IMG_3300Below that, all along the work surface are even more books! Book shelves in the house are completely full, so are the cupboards here. I also have my own books here which I also use for reference – not everything stays in mind and so it’s helpful to look things up. In front of the books is a new box of Schmincke Calligraphy Gouache to use in photographs for the new book. They really are the best paints to use for writing and for painting. There’s more about them and mixing colours from the two reds, two blues, and two yellows here.

IMG_3292There’s a small sink just behind where I sit, completely reachable by simply swivelling round in my seat. I cleaned it up specially for this photo! It’s usually covered with ink and colour and not a pretty sight. To the right of the sink is a pot with old toothbrushes in it ready to brush the nibs clean. To the side and behind the sink are clean little jars up-ended and ready to fill with water for washing brushes when painting or to add to gouache to dilute it for writing and painting. It isn’t shown here but the tap is this side of the sink just to the left again for ease of use.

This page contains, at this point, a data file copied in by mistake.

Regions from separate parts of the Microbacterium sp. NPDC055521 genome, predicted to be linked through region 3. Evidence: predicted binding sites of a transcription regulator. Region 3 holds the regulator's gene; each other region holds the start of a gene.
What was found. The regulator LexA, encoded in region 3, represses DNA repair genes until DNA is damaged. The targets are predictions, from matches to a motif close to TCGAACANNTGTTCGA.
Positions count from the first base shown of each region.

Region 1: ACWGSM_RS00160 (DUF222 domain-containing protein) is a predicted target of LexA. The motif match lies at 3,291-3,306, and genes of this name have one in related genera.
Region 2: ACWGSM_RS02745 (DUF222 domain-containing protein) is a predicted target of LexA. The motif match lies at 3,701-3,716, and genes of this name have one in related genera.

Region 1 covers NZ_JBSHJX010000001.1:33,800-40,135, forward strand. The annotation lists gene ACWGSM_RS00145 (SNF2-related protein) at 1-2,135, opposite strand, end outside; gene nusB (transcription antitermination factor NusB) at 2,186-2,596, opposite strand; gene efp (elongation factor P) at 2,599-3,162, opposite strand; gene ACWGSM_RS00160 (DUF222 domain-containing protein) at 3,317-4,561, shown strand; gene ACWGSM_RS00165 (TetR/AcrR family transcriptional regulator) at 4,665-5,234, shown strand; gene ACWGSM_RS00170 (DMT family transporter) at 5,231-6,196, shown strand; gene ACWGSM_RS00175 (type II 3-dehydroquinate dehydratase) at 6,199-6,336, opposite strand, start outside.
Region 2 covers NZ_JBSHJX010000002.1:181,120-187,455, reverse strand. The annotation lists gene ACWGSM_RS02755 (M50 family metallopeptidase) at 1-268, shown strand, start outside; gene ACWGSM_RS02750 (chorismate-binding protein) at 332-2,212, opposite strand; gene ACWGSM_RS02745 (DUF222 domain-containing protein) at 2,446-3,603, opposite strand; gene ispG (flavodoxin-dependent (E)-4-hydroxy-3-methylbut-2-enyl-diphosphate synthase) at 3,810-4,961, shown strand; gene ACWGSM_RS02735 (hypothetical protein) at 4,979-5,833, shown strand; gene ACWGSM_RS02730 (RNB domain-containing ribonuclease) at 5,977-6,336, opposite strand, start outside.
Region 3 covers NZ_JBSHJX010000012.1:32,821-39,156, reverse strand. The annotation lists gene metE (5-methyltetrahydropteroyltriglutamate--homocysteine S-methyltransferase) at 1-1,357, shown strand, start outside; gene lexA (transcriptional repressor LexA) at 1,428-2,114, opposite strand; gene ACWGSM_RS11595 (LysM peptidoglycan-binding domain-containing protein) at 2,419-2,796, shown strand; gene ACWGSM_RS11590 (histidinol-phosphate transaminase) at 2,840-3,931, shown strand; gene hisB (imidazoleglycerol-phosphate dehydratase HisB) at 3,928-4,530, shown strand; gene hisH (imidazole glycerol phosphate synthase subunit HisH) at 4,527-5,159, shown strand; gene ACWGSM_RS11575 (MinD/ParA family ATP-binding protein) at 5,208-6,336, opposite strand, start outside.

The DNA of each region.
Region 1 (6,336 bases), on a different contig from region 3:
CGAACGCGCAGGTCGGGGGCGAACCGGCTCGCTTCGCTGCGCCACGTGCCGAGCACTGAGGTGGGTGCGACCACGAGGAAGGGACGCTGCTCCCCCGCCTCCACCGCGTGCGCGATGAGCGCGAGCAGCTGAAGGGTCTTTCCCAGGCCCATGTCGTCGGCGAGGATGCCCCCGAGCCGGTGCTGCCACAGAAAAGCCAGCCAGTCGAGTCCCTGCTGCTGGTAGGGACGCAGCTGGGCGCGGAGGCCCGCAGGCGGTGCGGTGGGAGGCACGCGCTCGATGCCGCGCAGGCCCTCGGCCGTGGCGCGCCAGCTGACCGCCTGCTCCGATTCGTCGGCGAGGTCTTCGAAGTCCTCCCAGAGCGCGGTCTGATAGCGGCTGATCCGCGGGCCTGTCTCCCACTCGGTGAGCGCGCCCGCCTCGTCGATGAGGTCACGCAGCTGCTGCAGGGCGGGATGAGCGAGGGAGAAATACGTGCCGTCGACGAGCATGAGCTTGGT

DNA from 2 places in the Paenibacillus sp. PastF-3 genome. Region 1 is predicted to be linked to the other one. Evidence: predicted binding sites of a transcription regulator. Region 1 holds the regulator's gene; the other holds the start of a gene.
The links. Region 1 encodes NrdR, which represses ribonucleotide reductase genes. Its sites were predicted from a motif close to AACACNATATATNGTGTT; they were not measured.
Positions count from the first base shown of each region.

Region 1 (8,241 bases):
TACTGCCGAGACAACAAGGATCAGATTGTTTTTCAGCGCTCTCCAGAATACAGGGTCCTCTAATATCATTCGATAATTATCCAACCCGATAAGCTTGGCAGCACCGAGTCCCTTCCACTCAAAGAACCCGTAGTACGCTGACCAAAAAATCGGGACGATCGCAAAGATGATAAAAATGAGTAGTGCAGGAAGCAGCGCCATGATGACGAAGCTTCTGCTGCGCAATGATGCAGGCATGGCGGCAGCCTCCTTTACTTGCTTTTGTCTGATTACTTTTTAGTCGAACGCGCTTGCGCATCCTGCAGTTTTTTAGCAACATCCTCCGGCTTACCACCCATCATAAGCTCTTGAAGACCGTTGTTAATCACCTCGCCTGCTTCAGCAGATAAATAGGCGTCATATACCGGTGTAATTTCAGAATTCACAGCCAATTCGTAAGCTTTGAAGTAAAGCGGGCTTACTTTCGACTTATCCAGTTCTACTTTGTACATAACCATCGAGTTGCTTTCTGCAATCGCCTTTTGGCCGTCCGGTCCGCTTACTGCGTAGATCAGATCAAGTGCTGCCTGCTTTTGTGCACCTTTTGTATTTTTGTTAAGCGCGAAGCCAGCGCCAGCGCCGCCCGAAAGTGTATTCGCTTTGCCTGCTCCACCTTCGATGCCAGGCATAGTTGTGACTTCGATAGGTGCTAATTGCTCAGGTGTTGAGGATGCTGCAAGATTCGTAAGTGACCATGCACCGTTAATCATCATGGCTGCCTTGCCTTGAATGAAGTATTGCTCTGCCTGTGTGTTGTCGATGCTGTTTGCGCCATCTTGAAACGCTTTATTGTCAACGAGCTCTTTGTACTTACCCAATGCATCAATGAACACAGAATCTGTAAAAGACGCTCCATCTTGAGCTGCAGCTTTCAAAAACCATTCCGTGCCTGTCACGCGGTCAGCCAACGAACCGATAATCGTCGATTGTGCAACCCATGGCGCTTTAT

IMG_3272On to the window sill there’s clean paper towels for wiping nibs and reservoirs dry so they don’t rust, and tubes of Schmincke gouache ready to use. There are too many tubes to store neatly but I know where each tube is in that pile and usually just need to reach my hand out to grab the one I want.